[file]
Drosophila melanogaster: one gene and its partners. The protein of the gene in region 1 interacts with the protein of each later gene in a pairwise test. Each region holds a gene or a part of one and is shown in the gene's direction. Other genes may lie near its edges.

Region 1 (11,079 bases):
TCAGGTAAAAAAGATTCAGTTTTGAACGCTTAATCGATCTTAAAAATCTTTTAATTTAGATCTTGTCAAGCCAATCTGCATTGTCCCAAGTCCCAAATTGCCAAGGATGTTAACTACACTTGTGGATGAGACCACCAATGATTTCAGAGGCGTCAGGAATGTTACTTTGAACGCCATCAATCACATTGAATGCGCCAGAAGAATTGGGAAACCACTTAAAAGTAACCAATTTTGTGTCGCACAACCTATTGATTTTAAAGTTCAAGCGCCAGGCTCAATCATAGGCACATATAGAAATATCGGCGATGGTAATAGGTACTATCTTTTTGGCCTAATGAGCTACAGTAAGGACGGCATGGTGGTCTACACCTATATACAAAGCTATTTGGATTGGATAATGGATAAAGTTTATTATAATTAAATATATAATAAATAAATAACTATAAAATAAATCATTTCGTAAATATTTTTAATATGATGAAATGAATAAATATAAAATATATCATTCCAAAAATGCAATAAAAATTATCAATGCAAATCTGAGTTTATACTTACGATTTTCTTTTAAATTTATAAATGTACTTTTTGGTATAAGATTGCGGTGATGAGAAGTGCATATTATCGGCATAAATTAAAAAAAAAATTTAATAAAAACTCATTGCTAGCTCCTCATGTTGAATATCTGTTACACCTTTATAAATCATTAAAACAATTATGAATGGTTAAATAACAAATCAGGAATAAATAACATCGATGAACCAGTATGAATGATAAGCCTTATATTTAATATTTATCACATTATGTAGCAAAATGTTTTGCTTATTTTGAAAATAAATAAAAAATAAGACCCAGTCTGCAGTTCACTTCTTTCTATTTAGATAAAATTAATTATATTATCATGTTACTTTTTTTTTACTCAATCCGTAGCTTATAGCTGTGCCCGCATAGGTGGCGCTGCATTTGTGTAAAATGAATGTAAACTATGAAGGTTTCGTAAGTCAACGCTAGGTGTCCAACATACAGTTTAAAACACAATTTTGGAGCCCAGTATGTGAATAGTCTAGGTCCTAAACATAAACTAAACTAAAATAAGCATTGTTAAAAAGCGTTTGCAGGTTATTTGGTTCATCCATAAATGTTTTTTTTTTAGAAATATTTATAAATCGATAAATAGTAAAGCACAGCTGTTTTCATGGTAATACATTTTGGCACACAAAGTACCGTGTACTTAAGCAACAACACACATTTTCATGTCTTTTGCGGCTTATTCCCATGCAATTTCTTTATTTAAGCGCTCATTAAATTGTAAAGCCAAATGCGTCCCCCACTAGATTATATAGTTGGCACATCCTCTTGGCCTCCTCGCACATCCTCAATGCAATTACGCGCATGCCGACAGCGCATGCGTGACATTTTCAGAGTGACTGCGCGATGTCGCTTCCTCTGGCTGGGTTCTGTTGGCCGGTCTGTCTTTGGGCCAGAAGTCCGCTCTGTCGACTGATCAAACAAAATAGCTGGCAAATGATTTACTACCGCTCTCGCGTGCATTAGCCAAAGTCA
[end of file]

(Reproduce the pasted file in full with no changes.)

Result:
Drosophila melanogaster: one gene and its partners. The protein of the gene in region 1 interacts with the protein of each later gene in a pairwise test. Each region holds a gene or a part of one and is shown in the gene's direction. Other genes may lie near its edges.

Region 1 (11,079 bases):
TCAGGTAAAAAAGATTCAGTTTTGAACGCTTAATCGATCTTAAAAATCTTTTAATTTAGATCTTGTCAAGCCAATCTGCATTGTCCCAAGTCCCAAATTGCCAAGGATGTTAACTACACTTGTGGATGAGACCACCAATGATTTCAGAGGCGTCAGGAATGTTACTTTGAACGCCATCAATCACATTGAATGCGCCAGAAGAATTGGGAAACCACTTAAAAGTAACCAATTTTGTGTCGCACAACCTATTGATTTTAAAGTTCAAGCGCCAGGCTCAATCATAGGCACATATAGAAATATCGGCGATGGTAATAGGTACTATCTTTTTGGCCTAATGAGCTACAGTAAGGACGGCATGGTGGTCTACACCTATATACAAAGCTATTTGGATTGGATAATGGATAAAGTTTATTATAATTAAATATATAATAAATAAATAACTATAAAATAAATCATTTCGTAAATATTTTTAATATGATGAAATGAATAAATATAAAATATATCATTCCAAAAATGCAATAAAAATTATCAATGCAAATCTGAGTTTATACTTACGATTTTCTTTTAAATTTATAAATGTACTTTTTGGTATAAGATTGCGGTGATGAGAAGTGCATATTATCGGCATAAATTAAAAAAAAAATTTAATAAAAACTCATTGCTAGCTCCTCATGTTGAATATCTGTTACACCTTTATAAATCATTAAAACAATTATGAATGGTTAAATAACAAATCAGGAATAAATAACATCGATGAACCAGTATGAATGATAAGCCTTATATTTAATATTTATCACATTATGTAGCAAAATGTTTTGCTTATTTTGAAAATAAATAAAAAATAAGACCCAGTCTGCAGTTCACTTCTTTCTATTTAGATAAAATTAATTATATTATCATGTTACTTTTTTTTTACTCAATCCGTAGCTTATAGCTGTGCCCGCATAGGTGGCGCTGCATTTGTGTAAAATGAATGTAAACTATGAAGGTTTCGTAAGTCAACGCTAGGTGTCCAACATACAGTTTAAAACACAATTTTGGAGCCCAGTATGTGAATAGTCTAGGTCCTAAACATAAACTAAACTAAAATAAGCATTGTTAAAAAGCGTTTGCAGGTTATTTGGTTCATCCATAAATGTTTTTTTTTTAGAAATATTTATAAATCGATAAATAGTAAAGCACAGCTGTTTTCATGGTAATACATTTTGGCACACAAAGTACCGTGTACTTAAGCAACAACACACATTTTCATGTCTTTTGCGGCTTATTCCCATGCAATTTCTTTATTTAAGCGCTCATTAAATTGTAAAGCCAAATGCGTCCCCCACTAGATTATATAGTTGGCACATCCTCTTGGCCTCCTCGCACATCCTCAATGCAATTACGCGCATGCCGACAGCGCATGCGTGACATTTTCAGAGTGACTGCGCGATGTCGCTTCCTCTGGCTGGGTTCTGTTGGCCGGTCTGTCTTTGGGCCAGAAGTCCGCTCTGTCGACTGATCAAACAAAATAGCTGGCAAATGATTTACTACCGCTCTCGCGTGCATTAGCCAAAGTCA